Critics Are Calling 'Playing History 2' Videogame "Slave Tetris" for Trivializing Slavery


An educational game designed to teach schoolchildren about slavery is drawing criticism for a gameplay segment critics are calling "slave Tetris" — and its creator has responded by blaming the United States for being too sensitive.

In Playing History 2 - Slave Trade by Danish developer Serious Games, players are asked to stack slaves in a ship in a Tetris-like mini-game in an apparent attempt to teach young people about the real-life horrors of slave shipping.


The game also features a part in which players are asked to help inspect slave stock in Africa (purchased from a village chief who quotes Mister T).


Though the game is a few years old, it's recently gained increased attention, which has led to an array of condemnation from some who feel that turning the slave trade into a fun, brightly colored game for children is inappropriate. 

But Serious Games CEO Simon Egenfeldt-Nielsen has essentially told critics to stop being so sensitive and blamed the game's poor reception stateside on cultural differences between Denmark and the United States.

"Maybe we are not the only ones not getting it," Egenfeldt-Nielsen told ThinkProgress via email. "Maybe there is just a lot of culturally differences in what you can discuss and express — and maybe just maybe there are larger issues at stake here then whether slave tetris was bad taste or not."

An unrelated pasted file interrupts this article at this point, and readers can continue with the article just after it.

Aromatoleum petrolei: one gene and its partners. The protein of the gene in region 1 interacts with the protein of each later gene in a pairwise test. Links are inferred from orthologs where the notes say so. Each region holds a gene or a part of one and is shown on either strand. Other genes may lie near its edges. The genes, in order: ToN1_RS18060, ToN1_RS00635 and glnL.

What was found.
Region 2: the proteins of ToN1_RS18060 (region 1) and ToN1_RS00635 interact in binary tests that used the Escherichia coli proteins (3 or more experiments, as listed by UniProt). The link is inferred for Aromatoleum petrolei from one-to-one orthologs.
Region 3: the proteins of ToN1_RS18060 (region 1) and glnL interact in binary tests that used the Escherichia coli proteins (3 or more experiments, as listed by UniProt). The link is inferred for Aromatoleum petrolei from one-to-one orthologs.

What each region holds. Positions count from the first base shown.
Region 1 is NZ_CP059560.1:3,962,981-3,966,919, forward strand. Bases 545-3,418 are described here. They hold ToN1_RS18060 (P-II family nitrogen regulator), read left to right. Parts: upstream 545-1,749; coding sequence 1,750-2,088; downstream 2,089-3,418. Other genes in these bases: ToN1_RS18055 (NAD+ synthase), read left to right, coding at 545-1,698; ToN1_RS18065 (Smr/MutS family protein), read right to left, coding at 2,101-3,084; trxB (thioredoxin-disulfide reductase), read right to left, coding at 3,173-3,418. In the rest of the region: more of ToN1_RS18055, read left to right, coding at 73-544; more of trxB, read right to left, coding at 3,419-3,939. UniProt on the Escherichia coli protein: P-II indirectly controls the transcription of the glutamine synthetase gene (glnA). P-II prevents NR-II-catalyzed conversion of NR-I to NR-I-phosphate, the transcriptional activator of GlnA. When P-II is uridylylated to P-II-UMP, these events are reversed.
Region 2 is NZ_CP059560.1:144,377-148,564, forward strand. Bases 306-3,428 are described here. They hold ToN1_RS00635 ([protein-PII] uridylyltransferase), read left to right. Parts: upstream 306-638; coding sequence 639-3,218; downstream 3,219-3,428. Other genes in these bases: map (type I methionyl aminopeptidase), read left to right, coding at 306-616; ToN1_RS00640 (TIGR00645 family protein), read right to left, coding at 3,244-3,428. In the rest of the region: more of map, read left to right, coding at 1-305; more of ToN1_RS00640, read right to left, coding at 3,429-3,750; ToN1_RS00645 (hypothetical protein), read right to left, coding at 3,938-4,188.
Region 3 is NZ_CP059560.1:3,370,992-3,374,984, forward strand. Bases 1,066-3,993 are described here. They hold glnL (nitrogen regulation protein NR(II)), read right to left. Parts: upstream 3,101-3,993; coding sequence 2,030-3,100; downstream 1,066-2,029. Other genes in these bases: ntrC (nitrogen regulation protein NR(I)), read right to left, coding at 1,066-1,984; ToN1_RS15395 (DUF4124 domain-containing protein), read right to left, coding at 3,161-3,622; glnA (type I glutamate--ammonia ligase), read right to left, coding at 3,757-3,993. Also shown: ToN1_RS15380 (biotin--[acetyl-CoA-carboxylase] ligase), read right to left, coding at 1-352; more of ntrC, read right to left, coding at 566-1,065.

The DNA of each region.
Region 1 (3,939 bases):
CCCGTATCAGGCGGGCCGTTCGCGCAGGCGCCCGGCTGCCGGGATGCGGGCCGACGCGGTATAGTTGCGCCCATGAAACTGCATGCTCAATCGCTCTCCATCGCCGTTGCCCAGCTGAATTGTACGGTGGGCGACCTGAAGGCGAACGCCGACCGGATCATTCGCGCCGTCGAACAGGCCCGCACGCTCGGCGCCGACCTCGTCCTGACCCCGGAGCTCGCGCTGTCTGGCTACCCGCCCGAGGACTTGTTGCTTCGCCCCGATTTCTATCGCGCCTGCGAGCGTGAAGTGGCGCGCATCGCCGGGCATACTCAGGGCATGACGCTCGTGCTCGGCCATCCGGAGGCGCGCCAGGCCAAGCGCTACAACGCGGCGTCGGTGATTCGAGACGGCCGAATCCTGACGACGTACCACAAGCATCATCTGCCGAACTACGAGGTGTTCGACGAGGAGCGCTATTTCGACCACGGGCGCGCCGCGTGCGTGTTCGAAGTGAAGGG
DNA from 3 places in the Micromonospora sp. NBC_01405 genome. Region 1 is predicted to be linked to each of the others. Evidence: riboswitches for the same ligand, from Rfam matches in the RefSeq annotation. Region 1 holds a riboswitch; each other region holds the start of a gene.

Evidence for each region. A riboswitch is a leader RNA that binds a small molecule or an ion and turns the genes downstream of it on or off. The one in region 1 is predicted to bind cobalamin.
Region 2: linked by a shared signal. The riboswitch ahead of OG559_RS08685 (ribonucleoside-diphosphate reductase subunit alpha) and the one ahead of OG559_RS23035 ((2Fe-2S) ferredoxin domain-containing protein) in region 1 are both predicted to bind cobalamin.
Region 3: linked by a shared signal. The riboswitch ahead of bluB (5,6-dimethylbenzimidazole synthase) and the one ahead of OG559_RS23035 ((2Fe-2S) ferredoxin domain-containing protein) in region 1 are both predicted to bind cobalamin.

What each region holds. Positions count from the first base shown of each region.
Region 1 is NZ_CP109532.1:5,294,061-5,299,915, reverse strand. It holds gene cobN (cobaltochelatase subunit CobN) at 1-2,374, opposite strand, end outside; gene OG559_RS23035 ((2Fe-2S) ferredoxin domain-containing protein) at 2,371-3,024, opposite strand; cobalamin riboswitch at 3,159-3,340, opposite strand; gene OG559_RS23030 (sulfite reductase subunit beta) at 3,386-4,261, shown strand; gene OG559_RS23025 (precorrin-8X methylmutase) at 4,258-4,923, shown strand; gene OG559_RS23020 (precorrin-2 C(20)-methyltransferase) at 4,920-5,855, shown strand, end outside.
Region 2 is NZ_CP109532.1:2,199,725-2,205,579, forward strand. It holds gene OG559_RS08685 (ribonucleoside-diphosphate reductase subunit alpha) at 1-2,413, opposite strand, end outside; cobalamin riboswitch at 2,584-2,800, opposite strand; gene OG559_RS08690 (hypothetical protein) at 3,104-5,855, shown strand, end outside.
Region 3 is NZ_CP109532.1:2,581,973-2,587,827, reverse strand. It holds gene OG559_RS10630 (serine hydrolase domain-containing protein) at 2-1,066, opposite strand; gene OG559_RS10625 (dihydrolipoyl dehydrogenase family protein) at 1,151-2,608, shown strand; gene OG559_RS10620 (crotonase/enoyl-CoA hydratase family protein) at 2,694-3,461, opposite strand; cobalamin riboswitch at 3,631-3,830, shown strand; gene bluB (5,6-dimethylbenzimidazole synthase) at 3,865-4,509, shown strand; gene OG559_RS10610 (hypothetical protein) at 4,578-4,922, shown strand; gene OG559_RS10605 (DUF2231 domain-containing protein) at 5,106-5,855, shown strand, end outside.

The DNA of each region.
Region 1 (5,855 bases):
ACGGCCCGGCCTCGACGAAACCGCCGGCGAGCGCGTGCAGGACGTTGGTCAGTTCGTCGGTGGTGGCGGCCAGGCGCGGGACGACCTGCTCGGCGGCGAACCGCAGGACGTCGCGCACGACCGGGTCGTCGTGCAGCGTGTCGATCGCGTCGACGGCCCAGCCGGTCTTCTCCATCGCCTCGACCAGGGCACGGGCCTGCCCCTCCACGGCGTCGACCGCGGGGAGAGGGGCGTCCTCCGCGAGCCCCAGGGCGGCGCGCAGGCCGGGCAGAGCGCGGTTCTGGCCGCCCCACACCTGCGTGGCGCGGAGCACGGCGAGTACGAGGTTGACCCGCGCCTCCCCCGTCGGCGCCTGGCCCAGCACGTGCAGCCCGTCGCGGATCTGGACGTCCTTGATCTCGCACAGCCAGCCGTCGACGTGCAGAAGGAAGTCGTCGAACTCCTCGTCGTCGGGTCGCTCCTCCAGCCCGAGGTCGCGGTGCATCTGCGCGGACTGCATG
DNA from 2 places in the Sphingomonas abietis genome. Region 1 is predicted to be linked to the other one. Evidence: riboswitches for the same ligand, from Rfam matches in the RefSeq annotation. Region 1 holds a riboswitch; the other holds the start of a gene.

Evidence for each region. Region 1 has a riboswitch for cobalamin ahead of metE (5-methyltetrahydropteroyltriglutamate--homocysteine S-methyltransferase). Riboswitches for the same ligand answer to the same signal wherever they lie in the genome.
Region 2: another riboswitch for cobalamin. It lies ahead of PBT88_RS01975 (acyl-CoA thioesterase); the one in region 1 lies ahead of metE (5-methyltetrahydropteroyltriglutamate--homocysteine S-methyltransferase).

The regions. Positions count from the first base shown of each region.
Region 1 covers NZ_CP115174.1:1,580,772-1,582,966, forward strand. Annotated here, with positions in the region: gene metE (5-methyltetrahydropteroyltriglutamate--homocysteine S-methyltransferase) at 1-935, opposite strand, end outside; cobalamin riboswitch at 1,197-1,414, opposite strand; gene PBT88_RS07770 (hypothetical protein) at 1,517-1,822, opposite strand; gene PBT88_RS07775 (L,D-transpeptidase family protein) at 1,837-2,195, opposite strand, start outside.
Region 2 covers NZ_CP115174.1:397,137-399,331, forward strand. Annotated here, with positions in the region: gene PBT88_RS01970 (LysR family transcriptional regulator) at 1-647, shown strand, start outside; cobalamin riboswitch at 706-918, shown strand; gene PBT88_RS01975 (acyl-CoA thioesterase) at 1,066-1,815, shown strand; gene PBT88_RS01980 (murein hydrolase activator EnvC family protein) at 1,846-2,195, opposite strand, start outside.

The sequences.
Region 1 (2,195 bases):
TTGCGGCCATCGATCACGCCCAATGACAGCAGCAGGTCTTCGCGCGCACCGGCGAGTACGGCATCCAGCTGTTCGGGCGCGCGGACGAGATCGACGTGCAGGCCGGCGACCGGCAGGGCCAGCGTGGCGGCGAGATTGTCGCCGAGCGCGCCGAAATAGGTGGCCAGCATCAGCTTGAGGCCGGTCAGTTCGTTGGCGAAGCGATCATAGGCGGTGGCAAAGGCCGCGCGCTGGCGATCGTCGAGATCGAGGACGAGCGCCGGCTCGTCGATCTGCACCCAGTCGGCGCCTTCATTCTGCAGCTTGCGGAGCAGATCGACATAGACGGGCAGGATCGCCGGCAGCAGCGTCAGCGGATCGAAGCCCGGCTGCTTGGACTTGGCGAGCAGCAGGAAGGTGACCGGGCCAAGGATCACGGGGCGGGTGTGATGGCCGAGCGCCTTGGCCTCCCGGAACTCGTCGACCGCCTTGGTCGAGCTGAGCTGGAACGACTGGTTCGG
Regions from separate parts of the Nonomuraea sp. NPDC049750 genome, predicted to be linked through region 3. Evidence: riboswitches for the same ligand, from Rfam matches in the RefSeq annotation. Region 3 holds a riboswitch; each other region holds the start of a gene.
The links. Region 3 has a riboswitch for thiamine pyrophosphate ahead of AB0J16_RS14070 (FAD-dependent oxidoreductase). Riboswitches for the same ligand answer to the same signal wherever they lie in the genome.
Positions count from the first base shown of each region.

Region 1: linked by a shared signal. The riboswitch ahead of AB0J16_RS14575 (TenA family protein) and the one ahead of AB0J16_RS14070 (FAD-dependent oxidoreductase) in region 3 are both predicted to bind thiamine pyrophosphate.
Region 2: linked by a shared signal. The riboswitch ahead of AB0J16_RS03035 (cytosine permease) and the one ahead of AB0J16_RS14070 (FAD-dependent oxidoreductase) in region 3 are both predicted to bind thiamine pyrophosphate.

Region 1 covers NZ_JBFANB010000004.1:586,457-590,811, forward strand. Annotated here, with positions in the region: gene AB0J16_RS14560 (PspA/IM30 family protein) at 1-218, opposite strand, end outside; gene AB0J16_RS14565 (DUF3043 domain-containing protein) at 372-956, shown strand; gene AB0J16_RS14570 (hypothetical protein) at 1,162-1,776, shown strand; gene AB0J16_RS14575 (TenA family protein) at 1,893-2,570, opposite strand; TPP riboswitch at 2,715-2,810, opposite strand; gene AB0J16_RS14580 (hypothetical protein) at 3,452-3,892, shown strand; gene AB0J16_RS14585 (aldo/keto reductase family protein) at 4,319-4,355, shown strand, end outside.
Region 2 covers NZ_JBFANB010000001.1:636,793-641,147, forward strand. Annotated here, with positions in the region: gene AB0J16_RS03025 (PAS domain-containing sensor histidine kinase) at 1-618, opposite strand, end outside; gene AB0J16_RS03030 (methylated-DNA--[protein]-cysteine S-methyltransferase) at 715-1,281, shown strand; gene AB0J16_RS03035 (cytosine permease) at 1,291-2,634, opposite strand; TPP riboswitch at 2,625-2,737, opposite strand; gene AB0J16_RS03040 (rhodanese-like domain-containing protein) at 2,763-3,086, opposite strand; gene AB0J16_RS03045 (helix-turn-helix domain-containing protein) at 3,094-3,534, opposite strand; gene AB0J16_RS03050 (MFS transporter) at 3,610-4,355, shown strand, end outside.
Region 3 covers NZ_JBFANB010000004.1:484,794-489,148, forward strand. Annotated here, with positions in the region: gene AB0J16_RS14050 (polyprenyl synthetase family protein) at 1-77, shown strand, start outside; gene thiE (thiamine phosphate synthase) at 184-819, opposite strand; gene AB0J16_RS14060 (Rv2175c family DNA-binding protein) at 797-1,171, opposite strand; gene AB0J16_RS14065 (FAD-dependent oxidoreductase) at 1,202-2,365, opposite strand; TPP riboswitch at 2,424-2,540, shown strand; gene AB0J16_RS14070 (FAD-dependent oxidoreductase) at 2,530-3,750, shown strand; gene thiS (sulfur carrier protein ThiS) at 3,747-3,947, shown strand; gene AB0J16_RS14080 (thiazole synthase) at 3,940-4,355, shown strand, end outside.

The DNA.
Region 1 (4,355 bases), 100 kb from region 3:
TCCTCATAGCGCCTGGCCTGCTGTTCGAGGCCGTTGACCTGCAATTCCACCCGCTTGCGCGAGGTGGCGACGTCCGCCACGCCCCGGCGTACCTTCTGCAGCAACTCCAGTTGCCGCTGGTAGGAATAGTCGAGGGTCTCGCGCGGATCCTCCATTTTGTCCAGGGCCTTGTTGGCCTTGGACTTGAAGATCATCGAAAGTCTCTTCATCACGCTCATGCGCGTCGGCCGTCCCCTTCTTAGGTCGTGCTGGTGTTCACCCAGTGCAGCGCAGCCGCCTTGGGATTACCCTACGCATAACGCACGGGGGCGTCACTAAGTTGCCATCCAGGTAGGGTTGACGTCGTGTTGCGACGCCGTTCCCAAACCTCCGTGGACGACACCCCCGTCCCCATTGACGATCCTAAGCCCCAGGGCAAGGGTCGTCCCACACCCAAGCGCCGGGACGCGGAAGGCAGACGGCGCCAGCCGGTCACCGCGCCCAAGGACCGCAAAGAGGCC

But for most people, the issue is the way the game chooses to present the slave trade.

The creators "would be drawn and quartered if they made a game about how to fit Jewish people into an oven, but they don't see what the fuss is about making a game about enslaved Black people on a ship?" one Instagram user wrote. "GTFOH."

"This is a thing that should not exist," one YouTube play-through of the game begins. "It's called Playing History: Slave Trade. That's not a joke [...] this is real."

"Maybe as a lot of the tweeters say a stupid white Dane like me don't know anything, and shouldn't be allowed to say a single word about the story of African-Americans," Egenfeldt-Nielsen wrote to ThinkProgress. "I have reached the conclusion that no matter what we had done it would have been wrong."

On Twitter, he also argued the game put children in the role of virtual oppressor, saying the "point is to disgust people" over their own actions. 

On Monday, Serious Games updated the game remove the slave-stacking segment, with a note stating the Tetris-like section was "removed as it was perceived to be extremely insensitive by some people. This overshadowed the educational goal of the game."

"Apologies to people who was offended by us using game mechanics to underline the point of how inhumane slavery was," the statement continued. "The goal was to enlighten and educate people — not to get sidetracked discussing a small 15 secs part of the game."